Difficulty sleeping affects all of us at some time. Often it’s temporary or situational. But what happens when it doesn’t go away?
Difficulty falling asleep or staying asleep are often signs of insomnia. Chronic insomnia can go on for weeks or months and can cause difficulties in day-to-day functioning for individuals. When faced with this problem, the first things I ask are about sleeping habits.
What time do you go to sleep? Do you go to sleep at the same time every night? How much sleep do you get every night? Do you take naps during the day? What do you do when you can’t fall asleep? Do you do other activities in bed, such as reading, studying or watching TV? How much caffeine do you drink? All of these habits contribute to “sleep hygiene,” which encourages healthy sleep.
Here are my top 7 ways to improve your sleep hygiene:
- Try to go to sleep at the same time every day. A schedule makes it easier for your body to know when it’s supposed to be going to sleep.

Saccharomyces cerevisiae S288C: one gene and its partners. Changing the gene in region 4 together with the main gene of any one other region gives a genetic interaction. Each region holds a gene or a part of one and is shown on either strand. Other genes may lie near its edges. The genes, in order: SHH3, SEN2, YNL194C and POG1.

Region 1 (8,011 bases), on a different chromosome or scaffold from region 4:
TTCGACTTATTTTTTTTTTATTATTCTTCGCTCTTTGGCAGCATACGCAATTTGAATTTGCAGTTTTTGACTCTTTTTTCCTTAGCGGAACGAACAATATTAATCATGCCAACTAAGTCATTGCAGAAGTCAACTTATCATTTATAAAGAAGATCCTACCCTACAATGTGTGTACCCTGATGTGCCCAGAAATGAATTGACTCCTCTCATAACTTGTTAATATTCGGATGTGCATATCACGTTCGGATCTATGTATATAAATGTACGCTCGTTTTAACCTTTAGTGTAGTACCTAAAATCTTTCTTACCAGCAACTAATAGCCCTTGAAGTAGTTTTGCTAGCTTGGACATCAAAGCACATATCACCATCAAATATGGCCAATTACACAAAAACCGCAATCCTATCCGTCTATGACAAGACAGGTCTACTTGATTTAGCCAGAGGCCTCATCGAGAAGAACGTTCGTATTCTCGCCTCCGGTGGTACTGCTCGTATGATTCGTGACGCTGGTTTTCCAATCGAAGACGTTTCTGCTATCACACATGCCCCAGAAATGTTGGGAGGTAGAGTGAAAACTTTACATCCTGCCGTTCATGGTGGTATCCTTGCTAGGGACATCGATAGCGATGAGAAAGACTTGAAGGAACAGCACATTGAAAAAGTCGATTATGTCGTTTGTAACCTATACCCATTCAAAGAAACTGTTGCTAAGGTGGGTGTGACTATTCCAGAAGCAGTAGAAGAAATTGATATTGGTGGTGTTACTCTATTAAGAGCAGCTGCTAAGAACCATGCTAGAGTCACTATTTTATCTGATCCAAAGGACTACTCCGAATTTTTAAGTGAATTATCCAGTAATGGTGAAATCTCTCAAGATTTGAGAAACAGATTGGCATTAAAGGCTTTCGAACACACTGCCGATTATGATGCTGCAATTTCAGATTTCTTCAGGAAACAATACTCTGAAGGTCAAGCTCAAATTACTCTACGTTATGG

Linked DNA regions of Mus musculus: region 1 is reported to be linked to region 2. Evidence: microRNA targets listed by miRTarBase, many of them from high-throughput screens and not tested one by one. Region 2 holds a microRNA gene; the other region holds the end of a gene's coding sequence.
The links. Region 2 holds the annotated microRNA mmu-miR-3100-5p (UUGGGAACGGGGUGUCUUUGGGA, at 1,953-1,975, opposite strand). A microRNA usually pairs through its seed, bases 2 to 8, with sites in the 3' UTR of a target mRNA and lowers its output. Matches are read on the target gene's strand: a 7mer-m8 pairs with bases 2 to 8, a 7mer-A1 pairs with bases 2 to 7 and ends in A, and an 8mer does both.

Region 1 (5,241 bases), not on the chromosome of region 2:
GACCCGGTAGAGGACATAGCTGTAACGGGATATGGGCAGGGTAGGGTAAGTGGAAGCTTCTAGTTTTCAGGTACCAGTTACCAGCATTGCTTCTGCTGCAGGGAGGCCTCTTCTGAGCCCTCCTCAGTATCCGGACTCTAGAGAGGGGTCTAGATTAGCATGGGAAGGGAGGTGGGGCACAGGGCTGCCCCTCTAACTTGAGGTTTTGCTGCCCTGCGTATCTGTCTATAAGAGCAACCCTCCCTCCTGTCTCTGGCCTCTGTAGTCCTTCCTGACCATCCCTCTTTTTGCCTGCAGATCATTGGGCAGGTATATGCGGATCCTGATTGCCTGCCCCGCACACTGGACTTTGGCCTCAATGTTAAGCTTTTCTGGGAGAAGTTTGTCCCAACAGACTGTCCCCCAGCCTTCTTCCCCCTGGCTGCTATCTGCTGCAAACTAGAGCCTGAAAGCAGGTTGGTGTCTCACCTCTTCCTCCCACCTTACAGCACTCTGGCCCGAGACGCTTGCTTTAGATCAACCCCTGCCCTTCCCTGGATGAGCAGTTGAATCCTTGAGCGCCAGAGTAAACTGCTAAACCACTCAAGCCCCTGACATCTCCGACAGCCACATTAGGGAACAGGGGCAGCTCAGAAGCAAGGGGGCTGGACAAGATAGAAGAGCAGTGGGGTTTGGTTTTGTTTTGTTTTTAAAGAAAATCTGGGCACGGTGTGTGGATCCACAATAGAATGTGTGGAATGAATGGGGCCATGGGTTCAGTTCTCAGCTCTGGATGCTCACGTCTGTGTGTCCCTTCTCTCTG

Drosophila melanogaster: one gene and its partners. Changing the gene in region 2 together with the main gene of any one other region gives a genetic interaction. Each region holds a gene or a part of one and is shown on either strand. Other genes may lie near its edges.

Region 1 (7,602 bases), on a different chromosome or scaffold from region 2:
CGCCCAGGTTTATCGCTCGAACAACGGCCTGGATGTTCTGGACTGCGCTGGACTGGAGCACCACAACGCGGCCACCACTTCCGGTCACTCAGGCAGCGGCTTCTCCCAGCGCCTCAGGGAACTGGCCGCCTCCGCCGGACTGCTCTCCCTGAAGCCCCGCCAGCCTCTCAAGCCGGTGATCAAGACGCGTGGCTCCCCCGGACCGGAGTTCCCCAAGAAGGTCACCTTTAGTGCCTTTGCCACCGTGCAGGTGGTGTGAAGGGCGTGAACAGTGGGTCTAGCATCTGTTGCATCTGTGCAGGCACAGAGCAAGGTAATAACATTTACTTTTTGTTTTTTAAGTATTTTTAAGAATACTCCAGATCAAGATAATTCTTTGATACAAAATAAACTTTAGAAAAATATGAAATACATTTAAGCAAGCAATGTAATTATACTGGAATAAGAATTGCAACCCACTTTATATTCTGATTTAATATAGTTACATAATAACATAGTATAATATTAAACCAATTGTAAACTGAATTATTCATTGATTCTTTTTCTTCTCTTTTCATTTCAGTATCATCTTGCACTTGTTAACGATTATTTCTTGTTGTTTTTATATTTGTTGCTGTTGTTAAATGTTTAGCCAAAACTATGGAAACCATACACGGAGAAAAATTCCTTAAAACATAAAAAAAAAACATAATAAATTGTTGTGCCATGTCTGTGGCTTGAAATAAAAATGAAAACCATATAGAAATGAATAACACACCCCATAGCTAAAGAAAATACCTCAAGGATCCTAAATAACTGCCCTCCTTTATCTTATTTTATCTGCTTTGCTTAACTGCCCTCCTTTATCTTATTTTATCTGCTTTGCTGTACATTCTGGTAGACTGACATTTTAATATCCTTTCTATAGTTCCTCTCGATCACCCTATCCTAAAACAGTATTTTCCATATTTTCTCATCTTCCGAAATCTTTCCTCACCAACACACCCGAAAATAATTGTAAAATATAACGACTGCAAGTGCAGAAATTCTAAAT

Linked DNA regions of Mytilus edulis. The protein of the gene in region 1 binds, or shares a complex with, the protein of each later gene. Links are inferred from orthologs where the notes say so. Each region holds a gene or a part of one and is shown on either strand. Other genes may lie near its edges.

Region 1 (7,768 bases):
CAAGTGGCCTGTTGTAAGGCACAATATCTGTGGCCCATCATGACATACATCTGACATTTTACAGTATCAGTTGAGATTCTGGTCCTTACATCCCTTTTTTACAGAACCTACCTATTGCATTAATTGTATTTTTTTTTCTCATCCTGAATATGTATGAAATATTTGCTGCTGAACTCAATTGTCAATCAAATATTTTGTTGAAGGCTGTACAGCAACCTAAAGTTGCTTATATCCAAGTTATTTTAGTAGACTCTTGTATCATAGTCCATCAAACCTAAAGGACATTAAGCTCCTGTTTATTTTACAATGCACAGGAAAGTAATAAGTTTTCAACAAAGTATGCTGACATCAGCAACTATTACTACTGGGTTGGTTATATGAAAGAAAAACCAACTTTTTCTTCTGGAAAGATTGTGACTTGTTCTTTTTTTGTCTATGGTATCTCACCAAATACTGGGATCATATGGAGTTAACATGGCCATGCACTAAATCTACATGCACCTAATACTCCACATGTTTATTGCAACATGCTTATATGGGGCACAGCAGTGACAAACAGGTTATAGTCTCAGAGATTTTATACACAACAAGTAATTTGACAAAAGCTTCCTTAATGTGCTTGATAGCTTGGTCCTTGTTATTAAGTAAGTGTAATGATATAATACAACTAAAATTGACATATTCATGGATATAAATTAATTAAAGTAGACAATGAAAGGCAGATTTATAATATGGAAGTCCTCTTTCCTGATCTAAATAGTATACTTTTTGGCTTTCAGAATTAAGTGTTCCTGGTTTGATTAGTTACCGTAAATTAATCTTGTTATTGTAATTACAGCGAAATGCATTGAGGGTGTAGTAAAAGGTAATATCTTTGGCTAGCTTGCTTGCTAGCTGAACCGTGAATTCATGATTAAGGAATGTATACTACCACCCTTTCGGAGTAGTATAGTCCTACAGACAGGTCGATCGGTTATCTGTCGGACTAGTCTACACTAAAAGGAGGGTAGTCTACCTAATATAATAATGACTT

- Aim for an average of 7-9 hours of sleep every night.
- No naps! Napping may disrupt your natural sleep rhythm. If you must nap, limit it to 30 minutes.
- Your bed should not be used for studying, watching TV or reading. You need to train your brain to associate the bed with sleep.
- If you can’t fall asleep, get out of bed! Move to a chair or couch and do an activity (like reading) that helps you relax and makes you sleepy. Tossing and turning for hours doesn’t do you any good. And you are building a negative subconscious association between the bed and restlessness.
- Limit caffeine intake and don’t drink any caffeine past 2-3 pm.
- Exercise! People sleep better after just 20 minutes of exercise. But don’t exercise too late in the evening as that can have the opposite effect.
Try to incorporate these healthy sleep habits for a better night’s sleep. If your unsuccessful, talk to your primary care physician about other alternatives, or ask for a referral to a sleep specialist.
About Dr. Susan Szulc
Susan V. Szulc, MD, is a board-certified internist with Bon Secours Medical Associates at Virginia Beach. She received her bachelor of science in microbiology from the University of Florida in Gainesville, Fla. Dr. Szulc earned her medical degree from Eastern Virginia Medical School (EVMS) in Norfolk, Va., where she also completed a residency in internal medicine. Dr. Szulc is board certified by the American Board of Internal Medicine. She is a member of the American Medical Association, American College of Physicians and American Medical Women’s Association. Dr. Szulc’s special interests include palliative care and hypertension.
To schedule an appointment with Dr. Szulc please call (757) 305-1797!